operators, unless there is a reason not to.
At the same time, having to convert every type to a string before it can be concatenated
is bothersome. Automatic conversion is useful, so long as it's not confusing.
1. Use + for string concatenation:
"foo" + "bar"
"number " + 4
+ easy to understand
- 4 + foo can be a mathematical plus or string concatenation, depending on the type of "foo". This can be confusing.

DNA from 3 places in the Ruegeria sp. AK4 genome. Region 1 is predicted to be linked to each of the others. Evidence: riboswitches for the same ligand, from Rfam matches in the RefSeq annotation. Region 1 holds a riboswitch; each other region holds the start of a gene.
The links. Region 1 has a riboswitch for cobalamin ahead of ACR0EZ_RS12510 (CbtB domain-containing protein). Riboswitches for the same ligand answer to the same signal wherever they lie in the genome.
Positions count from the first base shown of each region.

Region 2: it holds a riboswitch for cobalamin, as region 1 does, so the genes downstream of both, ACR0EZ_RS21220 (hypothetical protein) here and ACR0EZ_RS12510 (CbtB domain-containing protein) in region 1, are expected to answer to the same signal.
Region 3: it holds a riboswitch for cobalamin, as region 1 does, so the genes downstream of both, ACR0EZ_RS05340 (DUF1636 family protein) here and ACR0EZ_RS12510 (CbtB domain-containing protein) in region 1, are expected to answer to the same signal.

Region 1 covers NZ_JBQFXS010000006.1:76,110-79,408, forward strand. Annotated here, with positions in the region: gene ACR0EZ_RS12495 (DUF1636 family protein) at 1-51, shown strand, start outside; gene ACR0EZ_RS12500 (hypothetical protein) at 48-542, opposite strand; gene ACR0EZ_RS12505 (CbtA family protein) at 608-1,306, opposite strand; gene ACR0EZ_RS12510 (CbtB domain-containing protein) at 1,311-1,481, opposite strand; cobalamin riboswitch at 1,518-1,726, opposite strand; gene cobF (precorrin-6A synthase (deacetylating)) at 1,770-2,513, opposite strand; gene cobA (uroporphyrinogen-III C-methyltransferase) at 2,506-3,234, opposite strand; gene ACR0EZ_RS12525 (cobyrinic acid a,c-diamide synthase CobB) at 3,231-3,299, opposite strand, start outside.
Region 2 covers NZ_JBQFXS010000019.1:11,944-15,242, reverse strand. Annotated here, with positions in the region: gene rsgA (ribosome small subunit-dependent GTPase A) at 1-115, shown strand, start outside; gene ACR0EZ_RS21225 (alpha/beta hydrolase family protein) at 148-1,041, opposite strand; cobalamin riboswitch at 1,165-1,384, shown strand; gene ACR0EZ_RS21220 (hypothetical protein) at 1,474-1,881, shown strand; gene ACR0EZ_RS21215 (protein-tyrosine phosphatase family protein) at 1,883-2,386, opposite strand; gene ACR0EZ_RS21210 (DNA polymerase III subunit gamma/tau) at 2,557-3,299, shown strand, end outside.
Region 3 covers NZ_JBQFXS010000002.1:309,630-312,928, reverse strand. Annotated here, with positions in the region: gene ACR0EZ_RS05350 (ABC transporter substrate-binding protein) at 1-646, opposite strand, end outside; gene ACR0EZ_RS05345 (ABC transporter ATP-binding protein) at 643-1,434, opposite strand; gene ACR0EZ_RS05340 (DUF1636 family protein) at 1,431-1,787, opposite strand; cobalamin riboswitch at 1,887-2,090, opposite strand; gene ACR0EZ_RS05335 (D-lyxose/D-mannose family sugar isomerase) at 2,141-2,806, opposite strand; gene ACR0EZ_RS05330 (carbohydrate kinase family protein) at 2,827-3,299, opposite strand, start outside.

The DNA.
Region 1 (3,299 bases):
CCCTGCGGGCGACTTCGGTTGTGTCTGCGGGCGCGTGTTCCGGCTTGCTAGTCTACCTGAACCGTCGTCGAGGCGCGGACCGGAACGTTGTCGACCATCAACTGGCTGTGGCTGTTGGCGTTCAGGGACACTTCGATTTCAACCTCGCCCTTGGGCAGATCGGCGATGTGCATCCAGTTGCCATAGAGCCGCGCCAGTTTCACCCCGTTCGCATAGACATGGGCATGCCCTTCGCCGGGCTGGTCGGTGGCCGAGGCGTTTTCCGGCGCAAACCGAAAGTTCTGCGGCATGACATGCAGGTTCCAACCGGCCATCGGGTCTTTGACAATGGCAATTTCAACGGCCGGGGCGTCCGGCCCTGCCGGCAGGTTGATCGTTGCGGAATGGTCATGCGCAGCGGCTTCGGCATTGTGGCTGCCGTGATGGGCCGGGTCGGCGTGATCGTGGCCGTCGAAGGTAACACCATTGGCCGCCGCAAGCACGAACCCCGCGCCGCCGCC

2. Use .. for string concatenation:
"foo" .. "bar"
"number " .. 4
+ no overloading
- two characters instead of one
- not obvious what .. does (although it's easy to learn)
The confusion about automatic conversion is more important than the other arguments.
IF aa && bb || cc
- potential confusion with & and | operators
2. Use words: and, or like Python
IF aa AND bb OR cc
+ easier for non-programmers
- operators are more difficult to spot, reading back is more difficult
Choice 1: easy to read back is more important